Nonetheless, our casa in the heart of Havana, two blocks from one of its five main squares, was wonderful, cozy, and more than adequate with its friendly staff, huge ceiling fans and room air conditioners to beat the 90 degree and above heat. A former private home, the casa is now a B&B with six or eight rooms to rent on two floors, with an atrium filled with plants and flowers covered by a skylight three stories up. Breakfast, always included fresh pineapple, mango, a plantain and papaya, followed by a variety of fruit juices and eggs with cheese or bacon and toast. There was plenty of great Cuban coffee, and all was served each morning in the front room of the casa, with wrought iron covered glassless windows looking out on the street.
Across from the casa was one of the government’s social service offices, where Cubans get their ID cards and are entitled to, in addition to free hospitalization and dental care, a ration of eggs, coffee, rice, beans, sugar, and a small amount of chicken on a regular basis. The coffee is a far cry from what’s served in the casa and every restaurant in the city; it coffee doled out with rations is ground and mixed with the remains of string beans vines from the fields. Children up to seven years of age also get a ration of milk, but none older. Families have to purchase their own ‘extras’ such as fruit or vegetables to supplement the government’s dole.
What they lack in material goods, the Cubans make up in sheer joy and warm friendship. They seem content and knowledgeable there are two currencies in the country….their own Cuban peso, and the CUC, the peso that is exchanged for foreign dollars at any hotel and always at the same rate….87 cents for one peso, plus an additional 10 per cent tax for American dollars compared to Euros or South American currency. There is no place that takes American Express and there are ATMs only in the larger hotels, but not sure of how effective or efficient they are. All the advance literature recommends strongly bringing cash only, and it seems the right thing to do.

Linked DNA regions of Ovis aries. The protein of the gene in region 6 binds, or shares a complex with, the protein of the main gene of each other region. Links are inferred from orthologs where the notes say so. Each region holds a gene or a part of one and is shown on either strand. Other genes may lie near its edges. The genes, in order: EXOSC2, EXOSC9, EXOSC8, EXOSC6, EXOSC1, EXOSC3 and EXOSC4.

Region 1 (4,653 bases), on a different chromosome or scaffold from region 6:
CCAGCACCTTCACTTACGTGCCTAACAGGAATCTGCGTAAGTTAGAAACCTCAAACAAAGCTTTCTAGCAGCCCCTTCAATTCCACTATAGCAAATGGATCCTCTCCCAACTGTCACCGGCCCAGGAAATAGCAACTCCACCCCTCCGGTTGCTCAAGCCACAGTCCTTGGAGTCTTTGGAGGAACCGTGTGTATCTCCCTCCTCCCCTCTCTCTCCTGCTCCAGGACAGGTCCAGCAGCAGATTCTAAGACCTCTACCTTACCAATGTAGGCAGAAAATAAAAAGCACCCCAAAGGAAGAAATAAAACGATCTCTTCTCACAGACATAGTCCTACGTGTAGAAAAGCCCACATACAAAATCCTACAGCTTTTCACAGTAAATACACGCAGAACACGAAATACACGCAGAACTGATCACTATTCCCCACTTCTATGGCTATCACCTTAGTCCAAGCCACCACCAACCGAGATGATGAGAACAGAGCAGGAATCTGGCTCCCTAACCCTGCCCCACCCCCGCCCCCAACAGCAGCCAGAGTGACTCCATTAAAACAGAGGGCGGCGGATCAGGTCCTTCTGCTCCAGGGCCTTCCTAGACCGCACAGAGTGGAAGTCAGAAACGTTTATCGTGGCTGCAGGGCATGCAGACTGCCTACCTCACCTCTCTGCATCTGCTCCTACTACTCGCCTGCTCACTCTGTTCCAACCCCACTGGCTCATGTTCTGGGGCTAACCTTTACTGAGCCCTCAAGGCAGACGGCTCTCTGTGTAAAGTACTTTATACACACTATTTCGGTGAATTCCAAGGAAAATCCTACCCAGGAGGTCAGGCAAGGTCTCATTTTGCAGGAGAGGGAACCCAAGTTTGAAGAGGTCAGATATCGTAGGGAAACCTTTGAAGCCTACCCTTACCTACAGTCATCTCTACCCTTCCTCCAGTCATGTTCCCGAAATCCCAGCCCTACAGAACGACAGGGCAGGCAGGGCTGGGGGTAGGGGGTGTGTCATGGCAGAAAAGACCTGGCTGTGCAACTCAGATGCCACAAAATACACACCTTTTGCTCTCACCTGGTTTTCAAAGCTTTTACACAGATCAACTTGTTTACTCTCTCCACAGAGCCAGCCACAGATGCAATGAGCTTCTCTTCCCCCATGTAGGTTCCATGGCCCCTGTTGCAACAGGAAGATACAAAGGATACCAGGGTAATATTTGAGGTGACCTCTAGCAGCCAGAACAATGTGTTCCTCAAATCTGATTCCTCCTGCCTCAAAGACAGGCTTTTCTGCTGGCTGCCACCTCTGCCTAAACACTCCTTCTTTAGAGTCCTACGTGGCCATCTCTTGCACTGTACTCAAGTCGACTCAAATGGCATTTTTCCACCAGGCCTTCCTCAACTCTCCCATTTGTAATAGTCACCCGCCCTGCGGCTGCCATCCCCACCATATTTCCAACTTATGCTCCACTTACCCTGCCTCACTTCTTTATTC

With both educational and cultural side trips planned in addition to volleyball for the five day stay, we spent the first day on a walking tour through Havana’s five squares, each dedicated to a different purpose…a catholic church in one, business in another, commerce in a third and government and historic preservation. Overlooking the city across the bay is a tall statue of Christ over St. Francis Church and the fortress which once guarded the city from pirates and other invaders. Most of the squares have restaurants with both indoor and outdoor dining, and it wasn’t unusual to see diners getting up to dance on the cobblestone square when music broke out.
Dinner the first night gave us the opportunity to meet with the coaches and some of the Cuban girls who would be competing on the volleyball courts, as well as a chance to sample baked red snapper, baked plantains stuffed with chopped meat, taro root, fried fish sticks, mojitos with plenty of mint and flan with shredded coconut. Dinner was excellent, the restaurant offering tables both inside and out of the plaza, and friendly staff to serve and interact with the group.
With the American girls armed with high school Spanish and the Cuban girls primarily unfamiliar with English, it seemed a bit frustrating and challenging at first. But smiles, pointing, acting out and lots of laughter always managed to get the conversation running smoothly; friendships were beginning to form.
NEXT: Volleyball, chess & 1950s vehicles